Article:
6 African American History Makers

In celebration of Black History Month, here are a few African American leaders who helped pave the way for other athletes, aviators, journalists, astronauts and activists.


Before becoming the leader of the civil rights movement in the 1960s and delivering the famous “I Have a Dream” speech, Martin Luther King Jr. was a Boy Scout. From ages 11 to 13, King was registered as a member of Troop 151 in Atlanta, Georgia. His troop met at Ebenezer Baptist Church, now part of the Martin Luther King Jr. National Historic Site.


Distinguished Eagle Scout Emery Moorehead played 12 seasons as a tight end in the National Football League and was on the Chicago Bears team that won Super Bowl XX in 1986. In his career, Moorehead had 224 receptions for 2,980 yards and 15 touchdowns.


Distinguished as the first Black military aviators in the U.S. Army Air Corps, the Tuskegee Airmen destroyed 251 enemy airplanes during World War II. The men received 150 Distinguished Flying Crosses, eight Purple Hearts, 14 Bronze Stars, three Distinguished Unit Citations, and 744 Air Medals and clusters for their service.


Before Venus and Serena Williams, there was Althea Gibson, who dominated the tennis courts in the 1950s. At 15, she won her first American Tennis Association National championship. She held that title for nine years. Later, she became one of the first Black athletes to compete in international tennis. Gibson was the first Black player to win the French Open (in 1956) and Wimbledon (1957 and 1958), and she won the U.S. Open in 1957 and 1958. Gibson was also the first Black woman to compete on the Pro Golf Tour.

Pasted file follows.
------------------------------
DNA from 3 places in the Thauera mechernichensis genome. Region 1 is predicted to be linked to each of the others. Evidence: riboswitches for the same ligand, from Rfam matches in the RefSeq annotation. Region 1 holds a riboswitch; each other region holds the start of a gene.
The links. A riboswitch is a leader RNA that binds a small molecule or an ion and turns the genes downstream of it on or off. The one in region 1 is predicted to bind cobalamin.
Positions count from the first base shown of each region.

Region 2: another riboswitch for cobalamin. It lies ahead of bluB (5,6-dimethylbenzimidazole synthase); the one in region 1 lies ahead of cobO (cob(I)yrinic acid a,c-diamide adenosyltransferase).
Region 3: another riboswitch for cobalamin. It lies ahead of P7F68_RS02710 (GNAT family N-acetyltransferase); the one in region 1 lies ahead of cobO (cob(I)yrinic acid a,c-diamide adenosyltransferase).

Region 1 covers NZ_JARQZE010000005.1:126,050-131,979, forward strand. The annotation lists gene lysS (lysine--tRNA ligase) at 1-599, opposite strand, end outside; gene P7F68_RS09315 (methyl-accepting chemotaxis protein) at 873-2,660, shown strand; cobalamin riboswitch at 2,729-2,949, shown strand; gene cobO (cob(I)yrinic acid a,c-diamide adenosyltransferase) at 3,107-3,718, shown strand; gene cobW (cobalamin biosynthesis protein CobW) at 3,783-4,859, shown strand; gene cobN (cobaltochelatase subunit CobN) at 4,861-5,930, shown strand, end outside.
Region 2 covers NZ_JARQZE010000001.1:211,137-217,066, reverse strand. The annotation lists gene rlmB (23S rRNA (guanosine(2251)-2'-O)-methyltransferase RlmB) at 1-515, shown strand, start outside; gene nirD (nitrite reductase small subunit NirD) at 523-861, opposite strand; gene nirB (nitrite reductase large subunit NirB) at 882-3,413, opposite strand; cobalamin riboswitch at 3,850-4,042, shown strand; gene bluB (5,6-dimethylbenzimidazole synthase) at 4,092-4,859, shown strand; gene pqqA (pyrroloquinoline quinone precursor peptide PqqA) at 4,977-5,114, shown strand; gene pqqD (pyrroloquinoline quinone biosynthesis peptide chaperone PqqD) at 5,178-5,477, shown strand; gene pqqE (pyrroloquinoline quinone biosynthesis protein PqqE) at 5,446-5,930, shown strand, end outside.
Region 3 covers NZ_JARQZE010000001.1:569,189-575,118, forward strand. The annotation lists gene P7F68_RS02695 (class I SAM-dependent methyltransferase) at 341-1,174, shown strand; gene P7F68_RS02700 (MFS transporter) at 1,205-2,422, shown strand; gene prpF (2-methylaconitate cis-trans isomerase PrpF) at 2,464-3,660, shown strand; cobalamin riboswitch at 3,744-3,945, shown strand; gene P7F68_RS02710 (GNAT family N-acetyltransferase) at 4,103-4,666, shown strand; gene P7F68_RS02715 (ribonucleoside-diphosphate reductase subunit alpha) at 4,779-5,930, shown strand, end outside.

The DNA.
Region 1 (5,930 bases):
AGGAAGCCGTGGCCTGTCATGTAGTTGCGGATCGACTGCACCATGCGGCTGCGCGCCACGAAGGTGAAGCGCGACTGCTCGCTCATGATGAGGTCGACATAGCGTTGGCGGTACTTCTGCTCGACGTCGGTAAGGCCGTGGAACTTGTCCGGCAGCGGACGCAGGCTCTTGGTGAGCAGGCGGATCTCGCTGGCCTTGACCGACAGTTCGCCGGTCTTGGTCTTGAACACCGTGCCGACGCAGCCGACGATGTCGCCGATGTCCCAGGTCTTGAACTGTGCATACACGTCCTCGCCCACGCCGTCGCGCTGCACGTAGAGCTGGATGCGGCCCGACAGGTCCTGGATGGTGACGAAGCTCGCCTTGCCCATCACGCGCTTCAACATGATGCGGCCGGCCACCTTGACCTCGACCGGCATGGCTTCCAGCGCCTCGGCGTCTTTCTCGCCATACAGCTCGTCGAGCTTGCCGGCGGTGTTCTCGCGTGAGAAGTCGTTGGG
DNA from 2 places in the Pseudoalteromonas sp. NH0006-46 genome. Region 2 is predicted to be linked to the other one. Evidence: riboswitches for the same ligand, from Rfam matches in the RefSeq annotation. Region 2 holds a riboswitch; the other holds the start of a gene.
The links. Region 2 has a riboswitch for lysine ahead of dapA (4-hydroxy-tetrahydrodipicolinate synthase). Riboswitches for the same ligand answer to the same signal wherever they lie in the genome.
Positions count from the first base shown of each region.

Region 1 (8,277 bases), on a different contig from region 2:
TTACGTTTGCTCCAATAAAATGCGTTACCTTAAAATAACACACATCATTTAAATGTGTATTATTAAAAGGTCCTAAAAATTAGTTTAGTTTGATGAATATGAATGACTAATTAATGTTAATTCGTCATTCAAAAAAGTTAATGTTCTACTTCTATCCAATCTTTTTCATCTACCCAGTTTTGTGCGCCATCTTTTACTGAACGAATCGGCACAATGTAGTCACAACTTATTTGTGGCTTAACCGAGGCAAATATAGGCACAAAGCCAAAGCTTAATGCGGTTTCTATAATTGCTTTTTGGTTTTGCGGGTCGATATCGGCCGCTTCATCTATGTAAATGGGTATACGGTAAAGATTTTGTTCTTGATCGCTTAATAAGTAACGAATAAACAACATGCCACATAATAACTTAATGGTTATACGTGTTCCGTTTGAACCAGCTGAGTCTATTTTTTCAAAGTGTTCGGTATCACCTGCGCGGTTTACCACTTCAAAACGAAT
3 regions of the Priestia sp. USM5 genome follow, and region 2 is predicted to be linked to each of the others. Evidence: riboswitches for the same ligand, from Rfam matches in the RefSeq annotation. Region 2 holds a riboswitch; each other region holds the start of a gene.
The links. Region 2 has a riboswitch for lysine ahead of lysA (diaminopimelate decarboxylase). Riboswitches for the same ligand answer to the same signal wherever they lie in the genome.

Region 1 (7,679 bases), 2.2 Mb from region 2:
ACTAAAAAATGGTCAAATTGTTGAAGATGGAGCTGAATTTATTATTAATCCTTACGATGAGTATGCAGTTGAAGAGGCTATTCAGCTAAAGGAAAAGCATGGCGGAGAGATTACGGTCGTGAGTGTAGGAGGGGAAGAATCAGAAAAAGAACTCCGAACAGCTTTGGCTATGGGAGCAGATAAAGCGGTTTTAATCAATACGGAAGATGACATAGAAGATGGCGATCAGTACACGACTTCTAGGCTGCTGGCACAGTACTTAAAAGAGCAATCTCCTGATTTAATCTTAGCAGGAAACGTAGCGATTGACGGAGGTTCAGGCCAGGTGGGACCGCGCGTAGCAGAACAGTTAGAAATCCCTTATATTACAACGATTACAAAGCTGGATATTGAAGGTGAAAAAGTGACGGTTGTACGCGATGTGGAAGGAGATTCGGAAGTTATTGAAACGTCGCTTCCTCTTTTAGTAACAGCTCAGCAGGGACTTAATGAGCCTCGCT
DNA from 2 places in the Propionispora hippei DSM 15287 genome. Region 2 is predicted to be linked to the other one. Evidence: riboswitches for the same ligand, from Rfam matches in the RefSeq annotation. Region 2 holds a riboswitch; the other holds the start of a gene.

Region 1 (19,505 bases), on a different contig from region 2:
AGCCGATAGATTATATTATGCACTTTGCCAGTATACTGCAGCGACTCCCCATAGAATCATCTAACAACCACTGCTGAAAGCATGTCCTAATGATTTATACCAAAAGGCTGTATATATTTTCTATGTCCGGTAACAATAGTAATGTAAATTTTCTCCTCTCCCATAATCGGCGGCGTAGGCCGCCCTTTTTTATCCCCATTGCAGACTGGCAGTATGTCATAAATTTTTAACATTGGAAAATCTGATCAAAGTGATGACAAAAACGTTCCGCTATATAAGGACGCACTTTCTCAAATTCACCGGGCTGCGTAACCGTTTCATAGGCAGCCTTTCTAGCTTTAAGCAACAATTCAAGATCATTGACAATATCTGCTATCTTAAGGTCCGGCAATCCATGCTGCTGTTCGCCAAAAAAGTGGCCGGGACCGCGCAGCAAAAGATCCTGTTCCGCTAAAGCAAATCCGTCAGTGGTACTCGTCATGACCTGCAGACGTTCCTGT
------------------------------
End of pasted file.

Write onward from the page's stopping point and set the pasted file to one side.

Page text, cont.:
As a journalist and newspaper publisher, Daisy Bates documented the battle to end segregation in Arkansas. She played a lead role in helping the Little Rock Nine integrate Central High School in 1957. Bates received an honorary degree from the University of Arkansas, among many other awards for her activism.


After serving in the Air Force for 13 years, Guion Bluford was named an astronaut and, in 1983, became the first African American in space. In all, he participated in four space shuttle flights from 1983 to 1992 and rose to the rank of colonel. Bluford is also an Eagle Scout.

Be the first to comment

Leave a Reply

Your email address will not be published.